For three long years, Michelle and Daniel Berg didn't know why their young son, Jaren, was having seizures. And why the epilepsy medication he was prescribed wasn't working, despite an increase in dosage. "It finally got to a point where he was on such a high dosage that it was affecting his school work and mood," Michelle says. So the Bergs traveled from their home in Minot, North Dakota, to Mayo Clinic's Rochester campus, hoping to find an answer.
At Mayo, Michelle says pediatric epilepsy neurologist Eric Payne, M.D., ordered tests to determine if Jaren did in fact have epilepsy. But when those tests came back negative, Dr. Payne went in a different direction. "Dr. Payne said, 'Let's just double-check to make sure it's not his heart,'" Michelle tells us. That decision would change the course of Jaren's treatment plan, and the course of his life. Additional testing revealed Jaren was suffering from a genetic heart-rhythm disorder called Long QT syndrome.
Jaren was placed in the care of pediatric cardiologist and Long QT syndrome specialist Michael Ackerman, M.D., Ph.D., who confirmed the diagnosis and teamed up with several colleagues to establish a new treatment plan for Jaren. That plan included asking pediatric surgeon Christopher Moir, M.D., to perform a procedure to remove nerves along the left side of Jaren's spine to make it much harder for his heart to spin out of control electrically. Two days later, Bryan Cannon, M.D., and Joseph Dearani, M.D., placed an implantable cardioverter-defibrillator inside Jaren's chest and abdomen to continuously monitor his heart.
It was, of course, a lot for young Jaren to handle. Which is why during the course of Jaren's treatment, Dr. Ackerman chose to nominate him to receive a once-in-a-lifetime experience from the Make-a-Wish Foundation. "When I was 9 years old like Jaren, I wanted to become the next Fran Tarkenton," Dr. Ackerman tells us. "So when my team and I saw Jaren in the intensive care unit wrapped up in a Minnesota Vikings blanket he'd made himself, we came up with a Make-a-Wish proposal to get him tickets to watch his favorite team play a game."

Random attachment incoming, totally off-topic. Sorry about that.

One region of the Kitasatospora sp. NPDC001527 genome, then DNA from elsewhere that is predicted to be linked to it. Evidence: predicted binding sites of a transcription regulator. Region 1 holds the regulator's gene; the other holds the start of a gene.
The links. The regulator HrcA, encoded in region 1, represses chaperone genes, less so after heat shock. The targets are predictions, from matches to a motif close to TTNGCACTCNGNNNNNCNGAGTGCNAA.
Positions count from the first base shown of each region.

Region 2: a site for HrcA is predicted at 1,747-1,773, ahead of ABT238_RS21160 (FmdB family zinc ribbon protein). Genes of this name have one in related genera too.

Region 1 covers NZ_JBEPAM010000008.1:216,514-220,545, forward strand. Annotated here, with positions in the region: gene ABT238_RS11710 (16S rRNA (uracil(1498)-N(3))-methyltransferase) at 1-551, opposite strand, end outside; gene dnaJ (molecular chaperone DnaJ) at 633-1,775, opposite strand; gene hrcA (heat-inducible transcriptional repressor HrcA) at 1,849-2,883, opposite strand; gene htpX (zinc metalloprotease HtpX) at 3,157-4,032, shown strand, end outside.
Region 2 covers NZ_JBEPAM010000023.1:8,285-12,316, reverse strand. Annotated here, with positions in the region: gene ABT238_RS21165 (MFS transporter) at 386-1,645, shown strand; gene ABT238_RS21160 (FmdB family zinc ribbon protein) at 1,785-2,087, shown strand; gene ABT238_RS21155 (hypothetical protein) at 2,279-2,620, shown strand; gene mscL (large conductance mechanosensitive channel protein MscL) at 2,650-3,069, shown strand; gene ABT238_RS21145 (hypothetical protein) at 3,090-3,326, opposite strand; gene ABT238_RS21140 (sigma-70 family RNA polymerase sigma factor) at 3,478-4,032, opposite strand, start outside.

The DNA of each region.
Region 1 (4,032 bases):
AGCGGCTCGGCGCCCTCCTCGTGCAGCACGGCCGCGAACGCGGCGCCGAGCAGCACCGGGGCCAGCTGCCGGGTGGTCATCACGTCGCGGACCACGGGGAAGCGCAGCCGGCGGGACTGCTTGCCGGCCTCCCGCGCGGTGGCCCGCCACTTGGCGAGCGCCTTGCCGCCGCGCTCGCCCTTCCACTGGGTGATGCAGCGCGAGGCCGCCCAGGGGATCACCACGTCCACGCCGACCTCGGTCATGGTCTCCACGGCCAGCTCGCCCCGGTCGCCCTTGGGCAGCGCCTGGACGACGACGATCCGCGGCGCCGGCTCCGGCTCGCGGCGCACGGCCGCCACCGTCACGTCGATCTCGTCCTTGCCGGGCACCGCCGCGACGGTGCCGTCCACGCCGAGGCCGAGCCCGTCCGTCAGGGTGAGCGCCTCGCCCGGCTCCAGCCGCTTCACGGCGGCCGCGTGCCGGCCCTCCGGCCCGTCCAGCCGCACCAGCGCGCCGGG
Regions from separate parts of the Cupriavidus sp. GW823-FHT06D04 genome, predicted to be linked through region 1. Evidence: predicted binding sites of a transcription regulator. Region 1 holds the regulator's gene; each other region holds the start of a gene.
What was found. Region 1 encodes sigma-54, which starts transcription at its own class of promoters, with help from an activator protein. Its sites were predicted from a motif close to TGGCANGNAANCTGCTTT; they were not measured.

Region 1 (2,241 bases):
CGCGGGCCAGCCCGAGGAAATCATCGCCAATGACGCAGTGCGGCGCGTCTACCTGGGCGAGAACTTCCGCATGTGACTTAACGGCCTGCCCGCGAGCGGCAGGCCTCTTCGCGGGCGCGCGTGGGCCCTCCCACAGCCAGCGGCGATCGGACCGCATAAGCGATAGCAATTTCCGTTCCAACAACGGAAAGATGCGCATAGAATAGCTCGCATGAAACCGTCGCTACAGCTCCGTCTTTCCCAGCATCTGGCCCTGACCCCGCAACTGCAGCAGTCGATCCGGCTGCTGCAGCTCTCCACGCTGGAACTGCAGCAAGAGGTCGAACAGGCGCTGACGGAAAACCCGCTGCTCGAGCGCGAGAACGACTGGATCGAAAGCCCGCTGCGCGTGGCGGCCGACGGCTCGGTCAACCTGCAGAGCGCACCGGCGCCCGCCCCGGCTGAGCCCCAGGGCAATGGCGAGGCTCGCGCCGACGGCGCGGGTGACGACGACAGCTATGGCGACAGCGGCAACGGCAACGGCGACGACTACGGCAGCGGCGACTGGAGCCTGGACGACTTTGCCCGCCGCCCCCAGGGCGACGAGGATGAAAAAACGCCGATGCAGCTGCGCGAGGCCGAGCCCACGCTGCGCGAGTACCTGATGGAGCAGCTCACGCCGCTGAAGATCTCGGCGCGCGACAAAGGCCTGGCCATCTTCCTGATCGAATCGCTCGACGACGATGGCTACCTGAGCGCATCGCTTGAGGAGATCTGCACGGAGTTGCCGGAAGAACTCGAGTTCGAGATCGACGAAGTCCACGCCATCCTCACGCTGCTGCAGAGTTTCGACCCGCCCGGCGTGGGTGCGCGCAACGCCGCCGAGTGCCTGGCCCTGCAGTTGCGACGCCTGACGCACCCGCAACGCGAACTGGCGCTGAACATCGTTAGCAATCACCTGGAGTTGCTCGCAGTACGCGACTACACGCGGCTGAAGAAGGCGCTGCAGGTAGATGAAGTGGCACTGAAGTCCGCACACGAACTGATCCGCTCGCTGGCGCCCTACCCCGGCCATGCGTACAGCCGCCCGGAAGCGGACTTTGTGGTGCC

The Vikings did Jaren one better. As Vikings.com assistant editor and staff writer Lindsey Young reports, in addition to four tickets to the team's home game against the New Orleans Saints, the Vikings also invited Jaren, Michelle and Daniel to attend the team's Aug. 3 walk-through practice session, where Jaren got a chance to hang out with (and get autographs from) Vikings players, including Brian Robison, Danielle Hunter and Jaren's favorite player on the team, receiver Adam Thielen.
It was a day the Bergs say they'll never forget, and one Michelle says was just what the doctor ordered. "It was amazing and made me feel so happy for Jaren," she says. "He's been through so much in such a short amount of time, and this gave him an opportunity to just have fun and be a kid without having to worry about anything medical that day," she tells us. "We couldn't be more thankful to Dr. Ackerman or the Vikings for that."
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Tags: Community, Dr. Bryan Cannon, Dr. Christopher Moir, Dr. Eric Payne, Dr. Joseph Dearani, Dr. Michael Ackerman, epilepsy, implantable cardioverter-defibrillator, Long QT syndrome, Mayo Clinic in Rochester, Patient Stories, Pediatric Cardiology, Pediatric Neurology